Mark Sawrie: The States Project: Indiana
Mark Sawrie was the first photographer I met in Indiana. We bonded immediately when he opened a small drawer in a display case featuring a taxidermy animal to show me his fingernail collection of two decades and counting. His vastly different experiences are evident in his artwork as he oscillates between a controlled studio setting and astute everyday observations. His latest series, Sublime/Banal, explores a quieter side – uneven coats of paint in a nondescript bedroom, wrinkled dress shirts on a less crinkled sheet, and the repetitive, yet oddly calming, presentation of State Fair beauty queens. Mark reveals subject matter that is easily overlooked and then throws us for a loop with his sardonic titles.
Mark Sawrie is an Associate Professor of Art/Photography at Ball State University in Muncie, Indiana, where he has taught for 23 years. He has exhibited: photography, video, drawing and assemblage-sculpture, widely across the U.S. Sawrie received his B.F.A. in photography in 1981 from Murray State University in Murray, Kentucky and his M.F.A. in photography in 1986 from the University of Oklahoma in Norman. Some of his more influential experiences have included: tobacco cutter, product photographer, medical photographer, construction worker, and pizza delivery. Known as a loner who loves people and a funny curmudgeon with a heart of fools gold, he is also rumored to be a cat whisperer. Selected solo exhibitions include: The Donna Beam Gallery at University of Nevada Las Vegas, The South Bend Regional Museum of Art in South Bend, Indiana, The Yellowstone Art Center in Billings, Montana, The Rochester Center for Art in Rochester, New York, Paris Gibson Square in Great Falls, Montana, The 4 Star Gallery in Indianapolis, Indiana and The Devine Gallery in Louisville, Kentucky.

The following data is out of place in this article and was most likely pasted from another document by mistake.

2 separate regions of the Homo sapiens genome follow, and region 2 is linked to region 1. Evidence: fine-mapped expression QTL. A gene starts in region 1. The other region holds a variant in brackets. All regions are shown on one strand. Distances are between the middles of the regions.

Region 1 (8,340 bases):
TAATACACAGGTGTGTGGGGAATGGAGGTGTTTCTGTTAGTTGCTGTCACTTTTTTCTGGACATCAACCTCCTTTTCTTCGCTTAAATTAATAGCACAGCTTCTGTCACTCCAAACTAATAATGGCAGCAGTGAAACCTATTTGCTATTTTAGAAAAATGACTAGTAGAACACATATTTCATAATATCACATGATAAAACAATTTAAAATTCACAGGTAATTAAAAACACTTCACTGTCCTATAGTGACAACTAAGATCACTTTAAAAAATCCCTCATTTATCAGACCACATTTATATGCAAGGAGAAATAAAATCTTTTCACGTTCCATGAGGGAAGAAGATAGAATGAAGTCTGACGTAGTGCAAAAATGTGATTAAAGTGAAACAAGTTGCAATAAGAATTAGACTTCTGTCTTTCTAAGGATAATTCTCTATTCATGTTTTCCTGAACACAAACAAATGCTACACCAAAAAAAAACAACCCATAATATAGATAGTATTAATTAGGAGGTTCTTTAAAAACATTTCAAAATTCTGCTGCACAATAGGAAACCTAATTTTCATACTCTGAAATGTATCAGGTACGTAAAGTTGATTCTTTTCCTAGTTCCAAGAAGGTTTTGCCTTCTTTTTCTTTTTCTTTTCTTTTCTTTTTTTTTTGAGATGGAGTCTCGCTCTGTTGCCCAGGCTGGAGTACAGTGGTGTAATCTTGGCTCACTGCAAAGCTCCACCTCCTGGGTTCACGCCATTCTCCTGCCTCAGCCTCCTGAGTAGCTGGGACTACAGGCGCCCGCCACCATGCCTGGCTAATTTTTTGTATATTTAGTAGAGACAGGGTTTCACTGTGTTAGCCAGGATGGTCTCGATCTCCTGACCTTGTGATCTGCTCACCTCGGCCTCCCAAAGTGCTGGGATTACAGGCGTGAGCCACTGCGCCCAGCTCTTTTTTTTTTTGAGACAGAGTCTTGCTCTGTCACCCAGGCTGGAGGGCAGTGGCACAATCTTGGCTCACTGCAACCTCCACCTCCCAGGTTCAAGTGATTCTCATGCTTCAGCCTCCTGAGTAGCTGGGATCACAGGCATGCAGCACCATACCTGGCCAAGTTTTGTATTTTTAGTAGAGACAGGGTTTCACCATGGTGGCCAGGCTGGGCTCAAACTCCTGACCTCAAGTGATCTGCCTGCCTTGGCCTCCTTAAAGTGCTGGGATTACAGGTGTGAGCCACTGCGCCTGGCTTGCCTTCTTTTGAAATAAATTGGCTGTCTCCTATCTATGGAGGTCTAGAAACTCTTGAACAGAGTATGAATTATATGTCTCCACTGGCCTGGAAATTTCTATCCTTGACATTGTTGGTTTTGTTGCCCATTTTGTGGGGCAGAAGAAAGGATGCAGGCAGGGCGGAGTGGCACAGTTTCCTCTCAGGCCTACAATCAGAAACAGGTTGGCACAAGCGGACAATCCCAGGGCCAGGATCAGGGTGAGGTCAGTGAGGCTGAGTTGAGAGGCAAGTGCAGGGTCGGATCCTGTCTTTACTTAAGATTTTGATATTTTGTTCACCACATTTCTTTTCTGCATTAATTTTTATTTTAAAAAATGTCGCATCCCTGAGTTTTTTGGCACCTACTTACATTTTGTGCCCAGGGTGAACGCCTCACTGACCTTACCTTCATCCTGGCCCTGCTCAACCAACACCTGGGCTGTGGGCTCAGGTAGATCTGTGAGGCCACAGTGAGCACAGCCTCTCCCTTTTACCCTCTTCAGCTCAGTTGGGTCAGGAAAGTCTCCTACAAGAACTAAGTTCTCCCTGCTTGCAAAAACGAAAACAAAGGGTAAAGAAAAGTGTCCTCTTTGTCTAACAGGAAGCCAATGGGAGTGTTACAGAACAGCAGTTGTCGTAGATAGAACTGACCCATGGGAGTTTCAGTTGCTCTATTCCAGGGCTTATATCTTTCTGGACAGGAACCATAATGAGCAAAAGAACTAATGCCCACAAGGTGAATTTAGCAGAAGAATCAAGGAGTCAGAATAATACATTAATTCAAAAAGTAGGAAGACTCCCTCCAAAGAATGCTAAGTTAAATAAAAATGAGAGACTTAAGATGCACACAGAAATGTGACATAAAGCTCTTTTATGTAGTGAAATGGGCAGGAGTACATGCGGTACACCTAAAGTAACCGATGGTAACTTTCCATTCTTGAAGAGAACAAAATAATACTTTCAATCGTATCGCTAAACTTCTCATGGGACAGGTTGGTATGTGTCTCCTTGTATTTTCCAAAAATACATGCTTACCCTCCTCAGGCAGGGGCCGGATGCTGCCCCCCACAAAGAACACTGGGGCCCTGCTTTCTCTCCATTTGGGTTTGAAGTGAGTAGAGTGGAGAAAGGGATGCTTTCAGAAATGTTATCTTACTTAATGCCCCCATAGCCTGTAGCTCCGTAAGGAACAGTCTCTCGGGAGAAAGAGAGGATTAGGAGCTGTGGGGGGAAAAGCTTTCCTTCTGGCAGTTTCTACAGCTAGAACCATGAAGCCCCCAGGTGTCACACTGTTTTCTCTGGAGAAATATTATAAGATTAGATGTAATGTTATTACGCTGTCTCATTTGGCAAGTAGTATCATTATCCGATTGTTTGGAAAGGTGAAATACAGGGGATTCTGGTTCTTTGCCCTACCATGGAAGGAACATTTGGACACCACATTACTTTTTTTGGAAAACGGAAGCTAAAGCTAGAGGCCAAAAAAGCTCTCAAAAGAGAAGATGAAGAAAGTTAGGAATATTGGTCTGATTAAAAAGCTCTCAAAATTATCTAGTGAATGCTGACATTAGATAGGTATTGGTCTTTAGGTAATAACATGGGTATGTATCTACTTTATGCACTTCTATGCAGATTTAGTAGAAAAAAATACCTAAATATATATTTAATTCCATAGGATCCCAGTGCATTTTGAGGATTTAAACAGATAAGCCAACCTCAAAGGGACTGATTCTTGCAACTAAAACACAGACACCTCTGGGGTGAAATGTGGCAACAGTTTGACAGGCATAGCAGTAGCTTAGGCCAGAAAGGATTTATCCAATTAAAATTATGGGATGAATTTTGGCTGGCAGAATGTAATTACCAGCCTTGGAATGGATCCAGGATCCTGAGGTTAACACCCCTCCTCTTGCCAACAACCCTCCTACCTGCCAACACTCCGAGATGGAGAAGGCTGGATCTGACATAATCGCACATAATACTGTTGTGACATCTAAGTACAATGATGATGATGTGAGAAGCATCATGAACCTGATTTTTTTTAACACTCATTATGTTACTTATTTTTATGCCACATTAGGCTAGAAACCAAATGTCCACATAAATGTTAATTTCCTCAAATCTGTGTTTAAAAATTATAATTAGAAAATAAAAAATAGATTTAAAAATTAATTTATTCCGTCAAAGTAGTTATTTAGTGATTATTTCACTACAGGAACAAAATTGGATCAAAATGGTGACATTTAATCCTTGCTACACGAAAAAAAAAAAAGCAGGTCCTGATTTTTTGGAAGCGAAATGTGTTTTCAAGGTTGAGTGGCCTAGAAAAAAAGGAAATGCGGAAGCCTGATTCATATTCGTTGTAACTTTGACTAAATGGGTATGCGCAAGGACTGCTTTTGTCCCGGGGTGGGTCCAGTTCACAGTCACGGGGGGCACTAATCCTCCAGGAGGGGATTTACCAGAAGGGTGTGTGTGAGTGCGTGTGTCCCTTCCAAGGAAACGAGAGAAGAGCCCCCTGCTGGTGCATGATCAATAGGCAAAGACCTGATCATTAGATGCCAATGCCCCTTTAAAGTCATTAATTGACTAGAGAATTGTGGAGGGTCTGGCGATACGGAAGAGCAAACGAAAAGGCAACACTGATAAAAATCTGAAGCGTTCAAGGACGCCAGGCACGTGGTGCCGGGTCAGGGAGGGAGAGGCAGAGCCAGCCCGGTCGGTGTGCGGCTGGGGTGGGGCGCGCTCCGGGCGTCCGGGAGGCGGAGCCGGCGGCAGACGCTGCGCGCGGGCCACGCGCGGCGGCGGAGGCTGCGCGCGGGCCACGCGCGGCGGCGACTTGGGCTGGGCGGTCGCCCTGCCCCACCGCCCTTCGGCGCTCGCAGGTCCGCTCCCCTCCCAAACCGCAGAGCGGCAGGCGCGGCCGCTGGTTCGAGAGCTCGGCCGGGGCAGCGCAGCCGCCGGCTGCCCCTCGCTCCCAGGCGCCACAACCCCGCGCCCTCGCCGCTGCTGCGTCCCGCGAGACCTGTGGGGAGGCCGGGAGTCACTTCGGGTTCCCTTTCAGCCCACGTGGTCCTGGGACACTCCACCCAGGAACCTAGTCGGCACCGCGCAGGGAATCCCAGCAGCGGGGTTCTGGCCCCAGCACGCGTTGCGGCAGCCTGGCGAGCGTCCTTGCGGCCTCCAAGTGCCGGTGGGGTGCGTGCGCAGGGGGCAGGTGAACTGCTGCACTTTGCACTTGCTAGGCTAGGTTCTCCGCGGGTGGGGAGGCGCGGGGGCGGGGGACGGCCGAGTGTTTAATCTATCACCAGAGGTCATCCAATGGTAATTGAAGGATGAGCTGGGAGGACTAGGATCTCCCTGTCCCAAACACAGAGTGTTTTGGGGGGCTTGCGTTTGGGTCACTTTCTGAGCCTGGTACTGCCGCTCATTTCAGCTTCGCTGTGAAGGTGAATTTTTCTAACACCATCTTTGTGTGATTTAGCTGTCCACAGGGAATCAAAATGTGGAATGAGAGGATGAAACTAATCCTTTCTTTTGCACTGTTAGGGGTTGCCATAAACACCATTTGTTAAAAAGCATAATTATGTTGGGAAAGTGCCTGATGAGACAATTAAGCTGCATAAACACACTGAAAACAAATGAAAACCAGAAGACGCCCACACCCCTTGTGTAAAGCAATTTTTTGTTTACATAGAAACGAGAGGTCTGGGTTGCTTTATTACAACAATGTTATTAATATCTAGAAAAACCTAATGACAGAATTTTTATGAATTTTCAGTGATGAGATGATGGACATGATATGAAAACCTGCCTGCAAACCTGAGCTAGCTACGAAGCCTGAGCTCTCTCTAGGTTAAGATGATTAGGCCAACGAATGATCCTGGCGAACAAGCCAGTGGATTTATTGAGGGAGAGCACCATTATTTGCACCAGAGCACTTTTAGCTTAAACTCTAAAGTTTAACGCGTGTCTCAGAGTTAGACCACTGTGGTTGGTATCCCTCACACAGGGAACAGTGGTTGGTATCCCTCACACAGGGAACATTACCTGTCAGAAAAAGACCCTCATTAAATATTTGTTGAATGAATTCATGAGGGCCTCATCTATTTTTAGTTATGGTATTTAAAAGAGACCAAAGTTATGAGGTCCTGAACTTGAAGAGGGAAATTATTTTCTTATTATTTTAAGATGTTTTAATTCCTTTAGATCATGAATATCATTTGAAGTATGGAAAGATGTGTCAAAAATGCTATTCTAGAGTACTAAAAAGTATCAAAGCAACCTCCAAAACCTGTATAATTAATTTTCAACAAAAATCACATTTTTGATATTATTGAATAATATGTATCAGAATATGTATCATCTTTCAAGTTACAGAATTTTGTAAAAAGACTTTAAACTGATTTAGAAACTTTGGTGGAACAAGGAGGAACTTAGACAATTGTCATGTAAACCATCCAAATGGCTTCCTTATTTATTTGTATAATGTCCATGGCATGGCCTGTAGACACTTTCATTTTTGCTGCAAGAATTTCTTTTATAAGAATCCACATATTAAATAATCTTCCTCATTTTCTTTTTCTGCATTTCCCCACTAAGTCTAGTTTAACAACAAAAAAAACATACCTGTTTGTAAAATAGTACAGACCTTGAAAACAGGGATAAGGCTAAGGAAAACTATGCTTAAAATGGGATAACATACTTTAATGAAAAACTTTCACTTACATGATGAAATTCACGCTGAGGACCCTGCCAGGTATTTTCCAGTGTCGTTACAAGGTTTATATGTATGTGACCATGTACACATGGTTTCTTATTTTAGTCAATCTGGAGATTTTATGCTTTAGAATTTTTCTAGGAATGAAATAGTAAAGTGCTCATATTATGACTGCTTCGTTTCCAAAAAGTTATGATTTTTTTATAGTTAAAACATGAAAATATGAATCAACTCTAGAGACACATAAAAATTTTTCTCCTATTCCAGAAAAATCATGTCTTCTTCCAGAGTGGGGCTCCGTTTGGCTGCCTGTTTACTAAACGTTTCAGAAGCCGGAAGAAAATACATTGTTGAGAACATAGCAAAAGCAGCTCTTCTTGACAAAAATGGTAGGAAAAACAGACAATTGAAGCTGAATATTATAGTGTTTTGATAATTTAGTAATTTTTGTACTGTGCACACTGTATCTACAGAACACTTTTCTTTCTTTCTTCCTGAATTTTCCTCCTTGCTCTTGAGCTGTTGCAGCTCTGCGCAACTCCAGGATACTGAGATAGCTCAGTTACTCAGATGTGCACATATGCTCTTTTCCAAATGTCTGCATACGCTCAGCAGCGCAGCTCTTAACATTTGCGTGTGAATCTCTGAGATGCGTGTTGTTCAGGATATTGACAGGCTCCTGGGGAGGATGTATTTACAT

“ . . . worship all that you see and more will appear” – Shaffer’s screenplay Equus
I’m moved by the present; everyday beauty that oddly attracts; the fleeting confluence of light, place and subject that must be appreciated now; or that synchronicity of elements disappearing in seconds, minutes or hours. I cannot get enough of looking at things unexpected. It verges on torture in that I’m tempted to abandon every task or responsibility at hand, and instead worship visuals life has provided me through happenstance or destiny. I probably shouldn’t drive. The need to wear glasses in 2002 is to date the most tragic event in my life (a barrier between me and my straying idolatry).
Comfortably stalked by beauty, I am receptive to the constant and random stream of stimuli, experiences and circumstance that question or solve just about everything. Any aesthetic epiphany I encounter is rarely intentionally sought after. Instead it lies in wait for me to arrive, become aware and stop. Pretentiously, I think my images (my optical prayers) are beyond words when it comes to complete explanation. It’s about being there, completely as possible; and you’re invited. Please don’t bring your phone.
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